Editor's Note: This guest post from Bob Malandruccolo has been updated for accuracy and comprehensiveness on June 5, 2020.
The first step in designing sales compensation plans is documenting the Sales Compensation Philosophy. A Steering Committee, consisting of a group of delegated stakeholders, should determine what the sales compensation philosophy should be. These are the most common topics that I have experienced:
- Company Goal Alignment -- Of course the sales compensation plan should be aligned with company goals. And of course I have seen plans that are not aligned.
- Profitable growth is a common philosophy that addresses specific measures.
- Pay for performance suggests a goal-based plan.
- Performance Standards & Thresholds -- Minimum sales performance standards lead to thresholds. A threshold is a performance level where the first incentive dollar is earned after passing the threshold performance level.
- Standardization is another topic. I have seen sales compensation plans that had multiple plans for the same role, typically because of acquisitions.
- Realistic goals are oftentimes the feedback from the Design Team and can be included in the philosophy upon approval from the Steering Committee.You can imagine that this topic is included because previous goals were not realistic. I have a client who has not hit their revenue goals for the past 10 years. I would think that over time, some things would need to change. As I think about their change, it was a different head of sales every other year.
- Simplification. What I have seen is that some companies have baked-in a new measure if they want the sales force to change their behavior. Others would call that type of sales force "coin-operated." They can only get the sales force to act unless they get paid. If you have a coin-operated sales force, I wonder what sales managers do.
How do you determine the sales compensation philosophy? The answer is simple. You have to ask. During interviews with the Steering Committee, you need to ask them about their philosophy on sales compensation. All of their answers can be aggregated and submitted during the first Steering Committee session.
During that time, the Steering Committee can vet the answers and agree on the philosophy that will guide the Design Team. Another one of my clients had their project manager send an email to the Steering Committee members asking about their philosophy on sales compensation. Once again, their answers were served up during the Steering Committee session and agreed upon.
Here are the 10 Sales Compensation Plan Steps:
Step 1 is defining the Sales Compensation Philosophy or Strategy. It is developed by the Steering Committee and the philosophy guides the Design Team during the design process. Read about this step here.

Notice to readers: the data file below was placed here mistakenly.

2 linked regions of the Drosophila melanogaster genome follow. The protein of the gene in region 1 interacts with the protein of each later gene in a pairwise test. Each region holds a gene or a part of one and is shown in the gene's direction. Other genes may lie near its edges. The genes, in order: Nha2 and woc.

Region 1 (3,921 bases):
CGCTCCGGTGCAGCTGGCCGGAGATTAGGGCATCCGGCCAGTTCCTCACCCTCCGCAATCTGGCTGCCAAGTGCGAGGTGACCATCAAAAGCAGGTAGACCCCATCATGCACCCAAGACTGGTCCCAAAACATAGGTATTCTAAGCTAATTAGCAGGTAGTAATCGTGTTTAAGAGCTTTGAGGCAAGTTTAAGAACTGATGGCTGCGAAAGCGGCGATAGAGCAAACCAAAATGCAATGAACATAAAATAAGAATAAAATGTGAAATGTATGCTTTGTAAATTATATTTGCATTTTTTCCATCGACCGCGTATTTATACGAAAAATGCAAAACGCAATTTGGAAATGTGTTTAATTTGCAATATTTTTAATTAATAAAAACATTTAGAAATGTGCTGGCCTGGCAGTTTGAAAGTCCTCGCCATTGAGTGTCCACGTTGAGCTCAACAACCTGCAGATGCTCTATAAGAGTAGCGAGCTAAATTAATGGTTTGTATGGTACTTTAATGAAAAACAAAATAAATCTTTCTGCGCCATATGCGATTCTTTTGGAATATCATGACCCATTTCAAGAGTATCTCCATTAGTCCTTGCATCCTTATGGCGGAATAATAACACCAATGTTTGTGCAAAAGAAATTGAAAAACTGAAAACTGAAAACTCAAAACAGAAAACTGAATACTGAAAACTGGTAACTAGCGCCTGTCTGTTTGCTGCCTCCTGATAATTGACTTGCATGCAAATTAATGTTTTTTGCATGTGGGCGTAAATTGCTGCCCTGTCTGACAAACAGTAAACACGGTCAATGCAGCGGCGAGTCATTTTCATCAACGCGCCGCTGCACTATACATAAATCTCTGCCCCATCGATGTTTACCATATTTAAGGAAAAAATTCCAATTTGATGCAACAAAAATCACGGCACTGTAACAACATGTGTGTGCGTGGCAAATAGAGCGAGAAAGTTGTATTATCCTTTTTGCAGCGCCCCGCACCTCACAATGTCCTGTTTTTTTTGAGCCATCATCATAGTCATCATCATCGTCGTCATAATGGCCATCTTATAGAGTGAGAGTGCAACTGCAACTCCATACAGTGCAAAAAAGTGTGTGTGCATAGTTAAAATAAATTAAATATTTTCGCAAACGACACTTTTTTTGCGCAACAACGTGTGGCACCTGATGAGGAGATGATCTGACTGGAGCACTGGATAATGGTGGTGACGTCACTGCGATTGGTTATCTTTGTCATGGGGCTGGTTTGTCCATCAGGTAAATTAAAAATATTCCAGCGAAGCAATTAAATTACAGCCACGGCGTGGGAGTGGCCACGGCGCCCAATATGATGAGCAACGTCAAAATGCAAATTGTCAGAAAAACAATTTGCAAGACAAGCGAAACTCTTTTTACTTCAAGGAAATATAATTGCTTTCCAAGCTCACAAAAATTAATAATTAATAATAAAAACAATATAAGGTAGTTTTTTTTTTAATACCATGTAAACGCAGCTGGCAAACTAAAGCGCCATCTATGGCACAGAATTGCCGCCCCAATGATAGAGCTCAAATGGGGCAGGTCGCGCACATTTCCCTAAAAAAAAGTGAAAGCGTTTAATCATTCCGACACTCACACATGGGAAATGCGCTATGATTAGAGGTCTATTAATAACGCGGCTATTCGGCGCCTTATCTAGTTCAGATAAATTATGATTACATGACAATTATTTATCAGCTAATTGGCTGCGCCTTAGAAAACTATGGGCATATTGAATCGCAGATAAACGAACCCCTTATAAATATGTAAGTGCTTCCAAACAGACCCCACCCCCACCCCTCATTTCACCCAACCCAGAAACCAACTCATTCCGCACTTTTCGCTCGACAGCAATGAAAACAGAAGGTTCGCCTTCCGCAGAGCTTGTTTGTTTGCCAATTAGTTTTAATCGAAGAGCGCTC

Step 2 is determining which Eligible Roles are included for sales compensation treatment. Learn more about this step here.
Step 3 is selecting the Total Target Pay Level for each sales role. This represents the mid-point pay level for target performance. Read more about this step here.
Step 4 is determining what the Pay Mix should be for each sales role. Pay mix is the ratio between base salary and incentive pay at target performance. You read about this step in this blog.
Step 5 is choosing the amount of Upside of incentive pay for high performers. Read more about this step here.
Step 6 is selecting Weights & Measures that are linked to incentives for the plan. Learn more about this step here.
Step 7 is determining whether the plan should be based on Commission or Bonus or both. Read more about this step here.
Step 8 is defining the Structure Details of the plan including threshold and excellence levels and the payout curve. Learn more about this step here.
Step 9 is choosing the Frequency of Payouts for each measure. Read more about this step here.
And finally, Step 10 is determining the Administrative Details included in the plan. Learn more about this step here.
Bob Malandruccolo is the founder and principal owner of Sales Force Effectiveness Consulting. With over twenty-five years of practical business, management and consulting experience in sales and marketing, Bob has worked with a broad range of clients from Fortune 100 corporations to small, closely-held firms with special emphasis on sales and marketing process implementation. He has worked closely with his clients through hundreds of successful engagements and implementations across multiple industries (manufacturing, engineering, distribution, software, healthcare insurance, medical products, healthcare, automotive, telecommunications, retail, information handling, media).